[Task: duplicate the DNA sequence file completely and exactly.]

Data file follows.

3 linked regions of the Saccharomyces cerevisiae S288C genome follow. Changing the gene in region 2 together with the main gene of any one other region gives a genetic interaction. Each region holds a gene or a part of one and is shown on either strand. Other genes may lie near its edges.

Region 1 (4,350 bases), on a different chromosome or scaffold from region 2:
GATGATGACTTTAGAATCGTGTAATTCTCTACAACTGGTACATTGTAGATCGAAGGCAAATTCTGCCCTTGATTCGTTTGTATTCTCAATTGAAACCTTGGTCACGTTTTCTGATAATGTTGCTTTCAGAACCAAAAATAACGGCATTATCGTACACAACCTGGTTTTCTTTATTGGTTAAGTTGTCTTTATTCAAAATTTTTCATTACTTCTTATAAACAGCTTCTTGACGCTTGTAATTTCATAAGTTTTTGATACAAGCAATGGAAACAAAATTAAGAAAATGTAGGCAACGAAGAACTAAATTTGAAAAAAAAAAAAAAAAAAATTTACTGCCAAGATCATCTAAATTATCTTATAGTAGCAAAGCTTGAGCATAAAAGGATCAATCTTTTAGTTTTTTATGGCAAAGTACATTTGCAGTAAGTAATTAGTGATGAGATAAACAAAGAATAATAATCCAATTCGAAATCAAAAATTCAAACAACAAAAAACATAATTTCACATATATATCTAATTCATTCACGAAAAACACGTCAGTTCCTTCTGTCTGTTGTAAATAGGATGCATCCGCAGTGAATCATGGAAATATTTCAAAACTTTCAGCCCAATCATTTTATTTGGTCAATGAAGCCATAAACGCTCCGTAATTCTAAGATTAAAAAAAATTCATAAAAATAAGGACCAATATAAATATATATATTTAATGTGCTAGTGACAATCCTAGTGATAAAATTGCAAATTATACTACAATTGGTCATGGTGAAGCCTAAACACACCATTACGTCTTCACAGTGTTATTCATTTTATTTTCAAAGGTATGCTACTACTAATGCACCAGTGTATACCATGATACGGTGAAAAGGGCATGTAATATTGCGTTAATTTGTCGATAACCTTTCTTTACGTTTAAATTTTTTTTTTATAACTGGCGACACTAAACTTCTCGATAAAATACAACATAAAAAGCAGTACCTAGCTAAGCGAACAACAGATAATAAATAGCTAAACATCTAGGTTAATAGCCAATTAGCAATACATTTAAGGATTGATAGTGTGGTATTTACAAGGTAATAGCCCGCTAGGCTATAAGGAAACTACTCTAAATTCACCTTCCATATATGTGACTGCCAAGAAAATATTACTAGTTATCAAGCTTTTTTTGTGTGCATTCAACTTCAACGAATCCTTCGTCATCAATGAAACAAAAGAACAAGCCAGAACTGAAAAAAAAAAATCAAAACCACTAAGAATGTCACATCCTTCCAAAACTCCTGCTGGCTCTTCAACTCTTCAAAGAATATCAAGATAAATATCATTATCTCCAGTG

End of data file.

3 linked regions of the Saccharomyces cerevisiae S288C genome follow. Changing the gene in region 2 together with the main gene of any one other region gives a genetic interaction. Each region holds a gene or a part of one and is shown on either strand. Other genes may lie near its edges.

Region 1 (4,350 bases), on a different chromosome or scaffold from region 2:
GATGATGACTTTAGAATCGTGTAATTCTCTACAACTGGTACATTGTAGATCGAAGGCAAATTCTGCCCTTGATTCGTTTGTATTCTCAATTGAAACCTTGGTCACGTTTTCTGATAATGTTGCTTTCAGAACCAAAAATAACGGCATTATCGTACACAACCTGGTTTTCTTTATTGGTTAAGTTGTCTTTATTCAAAATTTTTCATTACTTCTTATAAACAGCTTCTTGACGCTTGTAATTTCATAAGTTTTTGATACAAGCAATGGAAACAAAATTAAGAAAATGTAGGCAACGAAGAACTAAATTTGAAAAAAAAAAAAAAAAAAATTTACTGCCAAGATCATCTAAATTATCTTATAGTAGCAAAGCTTGAGCATAAAAGGATCAATCTTTTAGTTTTTTATGGCAAAGTACATTTGCAGTAAGTAATTAGTGATGAGATAAACAAAGAATAATAATCCAATTCGAAATCAAAAATTCAAACAACAAAAAACATAATTTCACATATATATCTAATTCATTCACGAAAAACACGTCAGTTCCTTCTGTCTGTTGTAAATAGGATGCATCCGCAGTGAATCATGGAAATATTTCAAAACTTTCAGCCCAATCATTTTATTTGGTCAATGAAGCCATAAACGCTCCGTAATTCTAAGATTAAAAAAAATTCATAAAAATAAGGACCAATATAAATATATATATTTAATGTGCTAGTGACAATCCTAGTGATAAAATTGCAAATTATACTACAATTGGTCATGGTGAAGCCTAAACACACCATTACGTCTTCACAGTGTTATTCATTTTATTTTCAAAGGTATGCTACTACTAATGCACCAGTGTATACCATGATACGGTGAAAAGGGCATGTAATATTGCGTTAATTTGTCGATAACCTTTCTTTACGTTTAAATTTTTTTTTTATAACTGGCGACACTAAACTTCTCGATAAAATACAACATAAAAAGCAGTACCTAGCTAAGCGAACAACAGATAATAAATAGCTAAACATCTAGGTTAATAGCCAATTAGCAATACATTTAAGGATTGATAGTGTGGTATTTACAAGGTAATAGCCCGCTAGGCTATAAGGAAACTACTCTAAATTCACCTTCCATATATGTGACTGCCAAGAAAATATTACTAGTTATCAAGCTTTTTTTGTGTGCATTCAACTTCAACGAATCCTTCGTCATCAATGAAACAAAAGAACAAGCCAGAACTGAAAAAAAAAAATCAAAACCACTAAGAATGTCACATCCTTCCAAAACTCCTGCTGGCTCTTCAACTCTTCAAAGAATATCAAGATAAATATCATTATCTCCAGTG